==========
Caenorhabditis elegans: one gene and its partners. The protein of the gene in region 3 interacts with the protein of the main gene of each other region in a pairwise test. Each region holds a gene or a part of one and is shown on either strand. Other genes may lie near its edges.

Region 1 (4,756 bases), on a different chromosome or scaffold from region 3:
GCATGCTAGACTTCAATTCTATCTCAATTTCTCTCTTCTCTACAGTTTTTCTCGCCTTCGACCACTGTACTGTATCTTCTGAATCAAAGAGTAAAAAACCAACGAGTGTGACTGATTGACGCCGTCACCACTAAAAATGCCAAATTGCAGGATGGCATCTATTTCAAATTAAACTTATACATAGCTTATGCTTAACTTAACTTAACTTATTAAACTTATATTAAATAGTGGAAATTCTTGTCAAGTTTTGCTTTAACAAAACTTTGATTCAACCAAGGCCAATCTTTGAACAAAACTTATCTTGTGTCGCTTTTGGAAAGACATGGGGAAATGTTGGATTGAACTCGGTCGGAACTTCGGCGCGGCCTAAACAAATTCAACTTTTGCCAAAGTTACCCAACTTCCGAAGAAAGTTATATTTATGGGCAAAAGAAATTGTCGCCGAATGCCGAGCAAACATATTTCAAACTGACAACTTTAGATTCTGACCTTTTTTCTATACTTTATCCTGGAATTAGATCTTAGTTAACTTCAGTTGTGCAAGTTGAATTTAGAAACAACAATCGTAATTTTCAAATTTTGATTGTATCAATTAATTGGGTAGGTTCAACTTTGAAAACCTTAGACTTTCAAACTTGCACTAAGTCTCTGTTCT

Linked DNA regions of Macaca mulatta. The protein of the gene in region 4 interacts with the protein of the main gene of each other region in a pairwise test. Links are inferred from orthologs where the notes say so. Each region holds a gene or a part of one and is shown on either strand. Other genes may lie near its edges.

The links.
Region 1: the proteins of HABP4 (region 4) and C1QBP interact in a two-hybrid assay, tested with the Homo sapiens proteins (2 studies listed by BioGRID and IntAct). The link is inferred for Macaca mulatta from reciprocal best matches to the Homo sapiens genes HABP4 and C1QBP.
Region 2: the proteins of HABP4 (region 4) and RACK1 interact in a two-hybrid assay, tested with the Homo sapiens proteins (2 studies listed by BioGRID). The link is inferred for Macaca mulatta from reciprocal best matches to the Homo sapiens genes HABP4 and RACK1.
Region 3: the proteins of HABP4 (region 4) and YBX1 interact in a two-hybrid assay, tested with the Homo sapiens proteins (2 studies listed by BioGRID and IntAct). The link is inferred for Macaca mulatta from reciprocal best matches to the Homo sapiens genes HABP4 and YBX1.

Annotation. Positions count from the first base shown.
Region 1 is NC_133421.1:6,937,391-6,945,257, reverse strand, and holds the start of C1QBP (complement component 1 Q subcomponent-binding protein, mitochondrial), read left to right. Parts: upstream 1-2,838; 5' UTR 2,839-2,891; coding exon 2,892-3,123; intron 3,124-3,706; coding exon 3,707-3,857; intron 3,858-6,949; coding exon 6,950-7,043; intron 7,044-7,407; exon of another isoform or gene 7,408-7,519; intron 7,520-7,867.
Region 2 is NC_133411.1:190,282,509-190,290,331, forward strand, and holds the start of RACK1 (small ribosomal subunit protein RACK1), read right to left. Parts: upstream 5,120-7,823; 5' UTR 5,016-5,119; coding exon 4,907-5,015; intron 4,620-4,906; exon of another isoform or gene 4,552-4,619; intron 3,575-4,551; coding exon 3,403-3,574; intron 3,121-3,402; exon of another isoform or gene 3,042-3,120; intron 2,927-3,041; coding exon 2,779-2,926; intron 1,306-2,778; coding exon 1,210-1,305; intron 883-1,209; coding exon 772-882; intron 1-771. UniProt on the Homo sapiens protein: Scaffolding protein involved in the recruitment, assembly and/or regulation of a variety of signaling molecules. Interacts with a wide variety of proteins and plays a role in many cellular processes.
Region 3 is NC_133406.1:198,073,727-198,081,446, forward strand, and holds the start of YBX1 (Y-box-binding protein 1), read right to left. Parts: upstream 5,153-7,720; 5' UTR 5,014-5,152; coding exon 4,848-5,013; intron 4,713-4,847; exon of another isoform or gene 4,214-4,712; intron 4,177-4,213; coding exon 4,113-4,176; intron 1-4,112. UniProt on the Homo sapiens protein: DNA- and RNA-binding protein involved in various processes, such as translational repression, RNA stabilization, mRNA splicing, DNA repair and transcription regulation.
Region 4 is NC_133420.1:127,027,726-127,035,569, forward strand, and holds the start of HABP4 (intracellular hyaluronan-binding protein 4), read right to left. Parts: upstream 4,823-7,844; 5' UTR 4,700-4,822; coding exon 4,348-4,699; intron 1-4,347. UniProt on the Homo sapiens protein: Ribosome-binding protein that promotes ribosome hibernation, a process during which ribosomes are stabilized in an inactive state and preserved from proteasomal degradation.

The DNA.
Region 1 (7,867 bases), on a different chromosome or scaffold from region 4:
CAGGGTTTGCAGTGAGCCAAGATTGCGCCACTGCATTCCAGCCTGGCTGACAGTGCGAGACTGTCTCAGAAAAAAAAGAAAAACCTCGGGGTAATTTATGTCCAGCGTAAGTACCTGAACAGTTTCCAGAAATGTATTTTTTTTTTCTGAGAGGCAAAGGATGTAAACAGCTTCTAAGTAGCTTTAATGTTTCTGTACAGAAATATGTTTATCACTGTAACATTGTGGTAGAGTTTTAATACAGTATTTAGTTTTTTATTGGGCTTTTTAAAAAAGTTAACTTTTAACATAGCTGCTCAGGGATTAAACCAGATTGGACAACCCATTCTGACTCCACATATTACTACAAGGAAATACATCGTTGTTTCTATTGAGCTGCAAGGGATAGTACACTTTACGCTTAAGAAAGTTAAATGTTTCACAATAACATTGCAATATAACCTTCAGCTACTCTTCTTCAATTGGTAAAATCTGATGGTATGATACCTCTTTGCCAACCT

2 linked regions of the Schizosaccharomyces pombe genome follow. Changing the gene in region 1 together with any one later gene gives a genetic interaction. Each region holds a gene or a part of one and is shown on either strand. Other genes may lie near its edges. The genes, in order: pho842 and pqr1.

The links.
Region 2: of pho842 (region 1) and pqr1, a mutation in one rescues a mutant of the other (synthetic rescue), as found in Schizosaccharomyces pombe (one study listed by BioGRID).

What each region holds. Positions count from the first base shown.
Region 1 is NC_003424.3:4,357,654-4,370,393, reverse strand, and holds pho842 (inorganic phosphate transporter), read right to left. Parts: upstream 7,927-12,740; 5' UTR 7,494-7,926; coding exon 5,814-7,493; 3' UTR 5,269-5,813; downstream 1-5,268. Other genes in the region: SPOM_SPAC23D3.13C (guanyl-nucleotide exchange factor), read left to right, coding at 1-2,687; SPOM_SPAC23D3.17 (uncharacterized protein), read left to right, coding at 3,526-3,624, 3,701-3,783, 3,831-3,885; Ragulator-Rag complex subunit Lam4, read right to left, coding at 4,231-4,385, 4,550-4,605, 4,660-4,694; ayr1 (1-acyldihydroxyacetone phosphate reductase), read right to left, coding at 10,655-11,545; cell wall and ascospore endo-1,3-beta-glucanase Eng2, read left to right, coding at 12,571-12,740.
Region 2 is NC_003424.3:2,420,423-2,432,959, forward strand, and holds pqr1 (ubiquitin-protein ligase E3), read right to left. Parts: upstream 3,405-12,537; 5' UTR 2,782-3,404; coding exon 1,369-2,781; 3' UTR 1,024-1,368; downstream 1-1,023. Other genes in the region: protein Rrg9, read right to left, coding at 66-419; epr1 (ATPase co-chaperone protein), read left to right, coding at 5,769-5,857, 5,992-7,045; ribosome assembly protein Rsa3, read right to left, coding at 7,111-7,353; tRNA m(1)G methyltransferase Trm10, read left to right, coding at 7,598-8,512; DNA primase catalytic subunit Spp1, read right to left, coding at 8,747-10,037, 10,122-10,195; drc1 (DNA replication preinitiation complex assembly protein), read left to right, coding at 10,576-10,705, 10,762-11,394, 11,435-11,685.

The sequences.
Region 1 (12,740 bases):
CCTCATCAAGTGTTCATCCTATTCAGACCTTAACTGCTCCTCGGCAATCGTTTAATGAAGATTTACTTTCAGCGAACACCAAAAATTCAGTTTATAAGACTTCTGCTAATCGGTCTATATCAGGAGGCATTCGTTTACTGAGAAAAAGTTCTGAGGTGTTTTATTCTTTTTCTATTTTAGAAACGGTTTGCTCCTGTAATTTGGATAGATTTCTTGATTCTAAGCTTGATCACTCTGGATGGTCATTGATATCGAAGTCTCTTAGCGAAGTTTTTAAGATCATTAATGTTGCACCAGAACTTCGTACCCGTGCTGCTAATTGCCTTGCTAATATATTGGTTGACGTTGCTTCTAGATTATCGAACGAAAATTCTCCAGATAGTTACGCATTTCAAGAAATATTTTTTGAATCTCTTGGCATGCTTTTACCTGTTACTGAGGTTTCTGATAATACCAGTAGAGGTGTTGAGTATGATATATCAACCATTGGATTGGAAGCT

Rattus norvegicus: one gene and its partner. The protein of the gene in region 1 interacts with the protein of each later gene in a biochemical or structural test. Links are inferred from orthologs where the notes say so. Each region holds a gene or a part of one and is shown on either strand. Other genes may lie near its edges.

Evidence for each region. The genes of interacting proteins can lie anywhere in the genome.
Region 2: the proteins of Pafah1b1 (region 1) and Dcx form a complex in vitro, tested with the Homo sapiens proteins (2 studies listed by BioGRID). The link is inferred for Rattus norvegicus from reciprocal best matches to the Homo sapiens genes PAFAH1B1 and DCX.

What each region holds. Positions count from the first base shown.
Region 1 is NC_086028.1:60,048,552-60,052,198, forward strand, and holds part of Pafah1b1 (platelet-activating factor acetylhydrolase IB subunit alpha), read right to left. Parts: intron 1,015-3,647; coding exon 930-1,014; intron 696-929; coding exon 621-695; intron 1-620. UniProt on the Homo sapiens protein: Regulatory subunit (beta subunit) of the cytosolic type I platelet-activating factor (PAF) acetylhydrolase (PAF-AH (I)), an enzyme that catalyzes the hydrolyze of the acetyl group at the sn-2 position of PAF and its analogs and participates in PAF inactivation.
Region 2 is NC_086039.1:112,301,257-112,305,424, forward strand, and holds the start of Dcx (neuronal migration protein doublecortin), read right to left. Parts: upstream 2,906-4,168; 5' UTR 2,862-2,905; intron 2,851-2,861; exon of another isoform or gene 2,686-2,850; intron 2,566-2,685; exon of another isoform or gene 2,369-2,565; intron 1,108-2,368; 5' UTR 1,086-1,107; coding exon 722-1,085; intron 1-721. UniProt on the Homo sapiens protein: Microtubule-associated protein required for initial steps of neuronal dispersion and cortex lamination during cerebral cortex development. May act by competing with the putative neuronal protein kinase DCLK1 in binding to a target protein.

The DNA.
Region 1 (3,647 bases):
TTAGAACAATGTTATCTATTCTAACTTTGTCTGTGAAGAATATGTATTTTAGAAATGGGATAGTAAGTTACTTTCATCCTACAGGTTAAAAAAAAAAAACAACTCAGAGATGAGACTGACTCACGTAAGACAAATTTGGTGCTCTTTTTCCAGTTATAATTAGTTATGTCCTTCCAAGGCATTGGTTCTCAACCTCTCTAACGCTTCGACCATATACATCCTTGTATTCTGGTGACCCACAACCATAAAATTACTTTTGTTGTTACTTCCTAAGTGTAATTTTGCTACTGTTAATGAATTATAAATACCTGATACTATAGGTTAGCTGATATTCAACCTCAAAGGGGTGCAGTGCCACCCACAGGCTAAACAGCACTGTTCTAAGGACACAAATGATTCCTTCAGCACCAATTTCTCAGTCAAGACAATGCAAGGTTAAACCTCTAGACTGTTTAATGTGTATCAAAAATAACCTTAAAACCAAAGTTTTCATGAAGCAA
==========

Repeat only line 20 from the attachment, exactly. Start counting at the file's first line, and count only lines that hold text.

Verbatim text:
What each region holds. Positions count from the first base shown.